Come 2000, and the singles market was overflowing with multiple formats, multiple B-sides, and multiple everything. Singles containing nothing but remixes of the a-side were again allowed to play for longer than one without, and when you thus bought one that had been multiformatted, it meant you ended up with about 80 minutes worth of mixes across two discs (see Dannii’s late 90s effort “Disrememberance” as one such example). Pop acts meanwhile decided to resurrect the Tape format for the singles market, with the likes of Atomic Kitten not just issuing Cassette pressings, but including MC-only B-sides and remixes on the format as well. By 2001, format number three could be either a 7”, 12”, Tape or even a DVD (more about that next month) - and virtually every time, there would be something on that format that wasn’t on the CD pressings. The usual trick on the 12” was to include at least one “non-CD” remix (see J Lo’s “I’m Real”) and when you then factored in the existence of a fourth non chart eligible release, well, you can see how much product was being tossed out. Madonna even issued the likes of “American Pie” on not one, nor two, but THREE non chart eligible releases, done by the label to try and maximise profits from somebody who they knew would “sell”.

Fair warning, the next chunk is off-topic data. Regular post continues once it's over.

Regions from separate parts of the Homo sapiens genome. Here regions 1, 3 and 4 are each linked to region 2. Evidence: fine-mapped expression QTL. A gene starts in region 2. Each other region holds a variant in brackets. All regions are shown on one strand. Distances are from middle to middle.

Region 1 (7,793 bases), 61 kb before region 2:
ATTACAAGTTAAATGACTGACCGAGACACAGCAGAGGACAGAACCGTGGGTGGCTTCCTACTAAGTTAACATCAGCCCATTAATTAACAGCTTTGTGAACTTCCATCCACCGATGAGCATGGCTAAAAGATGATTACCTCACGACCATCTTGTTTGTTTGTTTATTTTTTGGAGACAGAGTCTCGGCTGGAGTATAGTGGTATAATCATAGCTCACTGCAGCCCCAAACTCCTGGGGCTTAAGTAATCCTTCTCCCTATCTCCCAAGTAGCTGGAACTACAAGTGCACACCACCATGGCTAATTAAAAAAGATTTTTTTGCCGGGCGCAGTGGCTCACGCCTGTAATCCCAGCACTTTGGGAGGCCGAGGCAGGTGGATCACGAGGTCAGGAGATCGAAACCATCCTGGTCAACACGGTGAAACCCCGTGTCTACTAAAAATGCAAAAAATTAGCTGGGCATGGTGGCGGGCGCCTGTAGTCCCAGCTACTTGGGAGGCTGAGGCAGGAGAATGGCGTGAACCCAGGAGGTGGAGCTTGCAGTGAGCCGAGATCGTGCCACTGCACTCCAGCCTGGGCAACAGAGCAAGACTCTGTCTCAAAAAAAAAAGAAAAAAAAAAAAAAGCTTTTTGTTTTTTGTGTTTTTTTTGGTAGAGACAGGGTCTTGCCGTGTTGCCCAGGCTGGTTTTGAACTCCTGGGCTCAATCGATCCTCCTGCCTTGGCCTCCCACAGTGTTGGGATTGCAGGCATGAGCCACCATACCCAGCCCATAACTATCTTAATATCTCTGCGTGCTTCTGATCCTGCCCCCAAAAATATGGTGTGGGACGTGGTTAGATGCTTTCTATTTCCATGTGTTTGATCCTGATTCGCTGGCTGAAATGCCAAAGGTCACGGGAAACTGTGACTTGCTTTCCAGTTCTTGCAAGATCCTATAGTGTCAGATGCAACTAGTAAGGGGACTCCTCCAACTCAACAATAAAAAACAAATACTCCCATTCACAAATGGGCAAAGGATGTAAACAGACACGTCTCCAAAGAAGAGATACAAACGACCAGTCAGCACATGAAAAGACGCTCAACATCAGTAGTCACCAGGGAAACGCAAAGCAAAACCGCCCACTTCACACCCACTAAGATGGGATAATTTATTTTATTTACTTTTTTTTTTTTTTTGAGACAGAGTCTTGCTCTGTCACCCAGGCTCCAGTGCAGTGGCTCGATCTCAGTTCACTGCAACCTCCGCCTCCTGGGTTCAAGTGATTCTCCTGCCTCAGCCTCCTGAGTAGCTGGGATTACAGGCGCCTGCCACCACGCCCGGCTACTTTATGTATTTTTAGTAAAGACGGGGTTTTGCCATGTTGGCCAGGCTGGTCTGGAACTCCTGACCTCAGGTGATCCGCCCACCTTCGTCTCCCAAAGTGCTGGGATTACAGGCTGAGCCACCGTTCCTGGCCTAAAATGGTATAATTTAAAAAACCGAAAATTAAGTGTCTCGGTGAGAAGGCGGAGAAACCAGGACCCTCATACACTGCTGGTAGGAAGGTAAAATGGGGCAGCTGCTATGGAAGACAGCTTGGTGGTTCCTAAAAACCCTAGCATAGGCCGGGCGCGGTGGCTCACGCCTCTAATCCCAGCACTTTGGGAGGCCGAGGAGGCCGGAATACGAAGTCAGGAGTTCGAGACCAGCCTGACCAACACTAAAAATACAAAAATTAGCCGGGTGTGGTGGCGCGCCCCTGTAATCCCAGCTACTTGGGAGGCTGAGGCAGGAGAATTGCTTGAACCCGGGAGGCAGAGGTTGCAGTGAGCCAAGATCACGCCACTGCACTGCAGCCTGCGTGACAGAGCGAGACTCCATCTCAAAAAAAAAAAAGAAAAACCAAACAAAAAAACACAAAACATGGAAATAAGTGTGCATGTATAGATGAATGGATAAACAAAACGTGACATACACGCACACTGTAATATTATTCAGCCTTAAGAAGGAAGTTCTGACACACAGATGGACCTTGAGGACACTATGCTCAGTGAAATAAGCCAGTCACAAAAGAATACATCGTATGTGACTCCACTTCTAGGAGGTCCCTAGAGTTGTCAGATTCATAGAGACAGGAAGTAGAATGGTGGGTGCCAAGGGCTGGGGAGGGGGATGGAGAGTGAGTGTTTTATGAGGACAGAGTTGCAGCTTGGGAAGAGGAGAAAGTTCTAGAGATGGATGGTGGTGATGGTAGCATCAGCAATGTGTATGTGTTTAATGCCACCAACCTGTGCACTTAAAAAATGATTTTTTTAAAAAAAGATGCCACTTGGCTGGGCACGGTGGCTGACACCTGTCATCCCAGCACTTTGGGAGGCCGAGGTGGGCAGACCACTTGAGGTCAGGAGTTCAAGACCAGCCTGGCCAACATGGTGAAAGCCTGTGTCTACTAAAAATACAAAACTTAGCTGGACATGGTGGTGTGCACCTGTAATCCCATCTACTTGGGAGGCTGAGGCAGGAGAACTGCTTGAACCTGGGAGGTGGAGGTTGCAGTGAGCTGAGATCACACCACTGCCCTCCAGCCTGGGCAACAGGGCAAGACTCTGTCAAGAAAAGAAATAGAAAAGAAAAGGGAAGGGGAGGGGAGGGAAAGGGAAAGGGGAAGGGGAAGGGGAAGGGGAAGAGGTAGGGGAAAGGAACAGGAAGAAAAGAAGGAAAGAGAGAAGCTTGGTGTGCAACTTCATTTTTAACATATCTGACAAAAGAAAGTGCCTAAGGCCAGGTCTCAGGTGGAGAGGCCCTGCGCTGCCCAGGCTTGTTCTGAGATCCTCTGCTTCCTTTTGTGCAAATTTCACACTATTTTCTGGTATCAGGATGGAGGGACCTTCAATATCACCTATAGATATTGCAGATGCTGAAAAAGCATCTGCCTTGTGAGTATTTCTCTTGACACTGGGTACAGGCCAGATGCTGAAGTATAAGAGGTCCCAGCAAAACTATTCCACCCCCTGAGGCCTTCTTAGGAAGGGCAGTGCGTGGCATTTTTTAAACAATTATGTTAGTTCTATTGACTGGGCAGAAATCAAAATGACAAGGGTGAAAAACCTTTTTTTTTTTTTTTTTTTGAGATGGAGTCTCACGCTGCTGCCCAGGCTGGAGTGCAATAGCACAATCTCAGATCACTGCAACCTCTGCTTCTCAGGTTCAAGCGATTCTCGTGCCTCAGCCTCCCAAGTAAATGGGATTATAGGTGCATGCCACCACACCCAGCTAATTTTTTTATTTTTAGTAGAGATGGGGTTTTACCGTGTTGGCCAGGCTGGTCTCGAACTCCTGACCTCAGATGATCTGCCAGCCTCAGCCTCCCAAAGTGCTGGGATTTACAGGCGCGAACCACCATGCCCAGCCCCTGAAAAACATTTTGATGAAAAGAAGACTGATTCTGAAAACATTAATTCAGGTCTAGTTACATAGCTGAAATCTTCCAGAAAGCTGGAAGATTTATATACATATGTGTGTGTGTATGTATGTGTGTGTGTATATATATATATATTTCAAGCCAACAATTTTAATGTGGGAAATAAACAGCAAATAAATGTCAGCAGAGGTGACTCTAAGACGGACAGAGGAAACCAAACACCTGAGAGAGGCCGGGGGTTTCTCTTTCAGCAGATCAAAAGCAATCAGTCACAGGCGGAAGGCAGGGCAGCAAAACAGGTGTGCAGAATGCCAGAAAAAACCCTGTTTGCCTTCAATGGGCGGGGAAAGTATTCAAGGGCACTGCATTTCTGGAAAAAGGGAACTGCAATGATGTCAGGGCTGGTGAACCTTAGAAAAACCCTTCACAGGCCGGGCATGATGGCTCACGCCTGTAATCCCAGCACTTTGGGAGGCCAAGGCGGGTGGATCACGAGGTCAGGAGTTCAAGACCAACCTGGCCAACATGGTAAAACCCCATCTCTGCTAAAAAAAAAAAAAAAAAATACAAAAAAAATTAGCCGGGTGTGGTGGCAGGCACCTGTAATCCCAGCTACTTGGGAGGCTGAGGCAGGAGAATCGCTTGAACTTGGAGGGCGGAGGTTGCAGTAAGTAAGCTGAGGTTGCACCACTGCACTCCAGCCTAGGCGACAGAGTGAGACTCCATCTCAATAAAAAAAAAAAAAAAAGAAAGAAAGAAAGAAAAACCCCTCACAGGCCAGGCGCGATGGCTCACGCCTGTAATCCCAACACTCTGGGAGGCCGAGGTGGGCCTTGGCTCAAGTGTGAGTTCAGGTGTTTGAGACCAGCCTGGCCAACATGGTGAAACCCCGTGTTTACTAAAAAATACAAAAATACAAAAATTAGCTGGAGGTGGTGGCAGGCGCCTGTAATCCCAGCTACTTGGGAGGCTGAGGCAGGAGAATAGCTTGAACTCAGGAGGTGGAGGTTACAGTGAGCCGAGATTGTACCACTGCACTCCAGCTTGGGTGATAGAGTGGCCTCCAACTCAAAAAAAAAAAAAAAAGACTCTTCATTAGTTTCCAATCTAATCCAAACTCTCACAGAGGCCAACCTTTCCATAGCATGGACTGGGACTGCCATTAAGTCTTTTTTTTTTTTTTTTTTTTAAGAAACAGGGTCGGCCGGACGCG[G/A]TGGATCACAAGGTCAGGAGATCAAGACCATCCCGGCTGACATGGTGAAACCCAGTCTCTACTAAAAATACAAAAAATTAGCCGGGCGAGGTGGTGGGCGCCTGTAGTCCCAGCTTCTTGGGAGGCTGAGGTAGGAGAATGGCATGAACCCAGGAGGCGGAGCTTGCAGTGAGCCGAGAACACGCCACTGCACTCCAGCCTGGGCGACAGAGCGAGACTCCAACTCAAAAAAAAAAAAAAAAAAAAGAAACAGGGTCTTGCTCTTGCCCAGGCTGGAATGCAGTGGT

Ultimately, this was going to cause problems. I remember one day coming out of HMV having purchased all of the required formats for singles released by people I liked for the week. It totalled something ridiculous like £70. I wasn’t even going to play some of these singles, whilst there was at least one 12” in the pile with it’s “vinyl only mix” that was thus only going to be on the turntable for about eight minutes. This was a lot of money to pay for songs that, in reality, were unlikely to improve my quality of life. The labels were basically making me spend money on things that had they not existed in the first place, I wouldn’t have missed. It did feel as though some sort of line had been crossed, that the “vanilla” scene of 1995 had been replaced by a completely over the top approach to the singles market, where not only was each format being pushed at the consumer, but was being done by offering something “unique” each time, making you feel guilty if you refused to buy it. As somebody who loved lots of bands and lots of singers, this meant the total outlay per week on new 45’s - and albums, new and old - had increased significantly. It was only my “ever increasing credit limit” on the credit card that actually allowed me to buy these things, at no point was “real cash” being used to cover these costs. Something had to give eventually, and we shall look at how the industry tried to fix this in a future article. In the next two blogs, we shall look at two of the new formats that came in post-1999 that helped confuse matters even more - one that eventually failed abysmally, and the one that took the album market to a higher state of unit shifting insanity.